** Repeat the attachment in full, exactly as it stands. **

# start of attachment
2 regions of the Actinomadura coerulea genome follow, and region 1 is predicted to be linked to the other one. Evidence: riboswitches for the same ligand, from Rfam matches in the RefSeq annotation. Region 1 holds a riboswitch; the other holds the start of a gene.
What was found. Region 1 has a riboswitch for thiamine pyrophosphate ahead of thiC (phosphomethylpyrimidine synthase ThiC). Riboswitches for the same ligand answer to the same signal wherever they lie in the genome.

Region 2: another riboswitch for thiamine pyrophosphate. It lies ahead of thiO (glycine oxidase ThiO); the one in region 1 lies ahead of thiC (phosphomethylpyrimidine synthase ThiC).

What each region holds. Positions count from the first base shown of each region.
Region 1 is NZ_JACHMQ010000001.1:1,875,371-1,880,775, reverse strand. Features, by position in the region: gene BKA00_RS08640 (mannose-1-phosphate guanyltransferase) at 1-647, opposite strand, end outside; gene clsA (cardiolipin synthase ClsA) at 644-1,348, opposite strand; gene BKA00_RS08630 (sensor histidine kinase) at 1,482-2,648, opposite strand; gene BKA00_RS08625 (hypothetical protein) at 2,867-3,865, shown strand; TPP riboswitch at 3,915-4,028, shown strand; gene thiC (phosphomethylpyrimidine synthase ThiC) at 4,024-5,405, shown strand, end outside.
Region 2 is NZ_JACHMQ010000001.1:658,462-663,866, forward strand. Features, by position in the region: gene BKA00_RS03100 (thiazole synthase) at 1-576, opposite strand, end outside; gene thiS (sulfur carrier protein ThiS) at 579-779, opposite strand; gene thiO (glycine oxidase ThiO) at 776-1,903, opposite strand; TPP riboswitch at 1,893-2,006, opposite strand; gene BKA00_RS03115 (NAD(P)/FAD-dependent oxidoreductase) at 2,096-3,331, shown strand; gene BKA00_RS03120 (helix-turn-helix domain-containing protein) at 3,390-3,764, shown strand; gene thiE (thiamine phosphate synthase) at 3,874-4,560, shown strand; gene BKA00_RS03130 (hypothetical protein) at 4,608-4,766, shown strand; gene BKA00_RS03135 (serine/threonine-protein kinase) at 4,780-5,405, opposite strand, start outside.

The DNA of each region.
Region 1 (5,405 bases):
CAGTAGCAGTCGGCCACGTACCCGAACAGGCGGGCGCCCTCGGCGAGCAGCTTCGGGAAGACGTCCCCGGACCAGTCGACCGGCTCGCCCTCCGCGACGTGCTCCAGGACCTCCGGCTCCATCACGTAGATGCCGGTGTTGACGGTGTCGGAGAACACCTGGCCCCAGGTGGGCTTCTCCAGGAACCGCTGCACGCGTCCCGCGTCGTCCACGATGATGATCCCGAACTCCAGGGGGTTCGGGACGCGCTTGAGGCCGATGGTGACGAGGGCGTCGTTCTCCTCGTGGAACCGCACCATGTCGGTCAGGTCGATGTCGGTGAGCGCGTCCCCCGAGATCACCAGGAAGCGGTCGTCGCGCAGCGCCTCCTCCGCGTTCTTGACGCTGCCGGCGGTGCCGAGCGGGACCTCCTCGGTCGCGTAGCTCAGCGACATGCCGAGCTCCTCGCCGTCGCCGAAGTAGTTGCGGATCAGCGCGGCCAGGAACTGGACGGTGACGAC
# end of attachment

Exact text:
2 regions of the Actinomadura coerulea genome follow, and region 1 is predicted to be linked to the other one. Evidence: riboswitches for the same ligand, from Rfam matches in the RefSeq annotation. Region 1 holds a riboswitch; the other holds the start of a gene.
What was found. Region 1 has a riboswitch for thiamine pyrophosphate ahead of thiC (phosphomethylpyrimidine synthase ThiC). Riboswitches for the same ligand answer to the same signal wherever they lie in the genome.

Region 2: another riboswitch for thiamine pyrophosphate. It lies ahead of thiO (glycine oxidase ThiO); the one in region 1 lies ahead of thiC (phosphomethylpyrimidine synthase ThiC).

What each region holds. Positions count from the first base shown of each region.
Region 1 is NZ_JACHMQ010000001.1:1,875,371-1,880,775, reverse strand. Features, by position in the region: gene BKA00_RS08640 (mannose-1-phosphate guanyltransferase) at 1-647, opposite strand, end outside; gene clsA (cardiolipin synthase ClsA) at 644-1,348, opposite strand; gene BKA00_RS08630 (sensor histidine kinase) at 1,482-2,648, opposite strand; gene BKA00_RS08625 (hypothetical protein) at 2,867-3,865, shown strand; TPP riboswitch at 3,915-4,028, shown strand; gene thiC (phosphomethylpyrimidine synthase ThiC) at 4,024-5,405, shown strand, end outside.
Region 2 is NZ_JACHMQ010000001.1:658,462-663,866, forward strand. Features, by position in the region: gene BKA00_RS03100 (thiazole synthase) at 1-576, opposite strand, end outside; gene thiS (sulfur carrier protein ThiS) at 579-779, opposite strand; gene thiO (glycine oxidase ThiO) at 776-1,903, opposite strand; TPP riboswitch at 1,893-2,006, opposite strand; gene BKA00_RS03115 (NAD(P)/FAD-dependent oxidoreductase) at 2,096-3,331, shown strand; gene BKA00_RS03120 (helix-turn-helix domain-containing protein) at 3,390-3,764, shown strand; gene thiE (thiamine phosphate synthase) at 3,874-4,560, shown strand; gene BKA00_RS03130 (hypothetical protein) at 4,608-4,766, shown strand; gene BKA00_RS03135 (serine/threonine-protein kinase) at 4,780-5,405, opposite strand, start outside.

The DNA of each region.
Region 1 (5,405 bases):
CAGTAGCAGTCGGCCACGTACCCGAACAGGCGGGCGCCCTCGGCGAGCAGCTTCGGGAAGACGTCCCCGGACCAGTCGACCGGCTCGCCCTCCGCGACGTGCTCCAGGACCTCCGGCTCCATCACGTAGATGCCGGTGTTGACGGTGTCGGAGAACACCTGGCCCCAGGTGGGCTTCTCCAGGAACCGCTGCACGCGTCCCGCGTCGTCCACGATGATGATCCCGAACTCCAGGGGGTTCGGGACGCGCTTGAGGCCGATGGTGACGAGGGCGTCGTTCTCCTCGTGGAACCGCACCATGTCGGTCAGGTCGATGTCGGTGAGCGCGTCCCCCGAGATCACCAGGAAGCGGTCGTCGCGCAGCGCCTCCTCCGCGTTCTTGACGCTGCCGGCGGTGCCGAGCGGGACCTCCTCGGTCGCGTAGCTCAGCGACATGCCGAGCTCCTCGCCGTCGCCGAAGTAGTTGCGGATCAGCGCGGCCAGGAACTGGACGGTGACGAC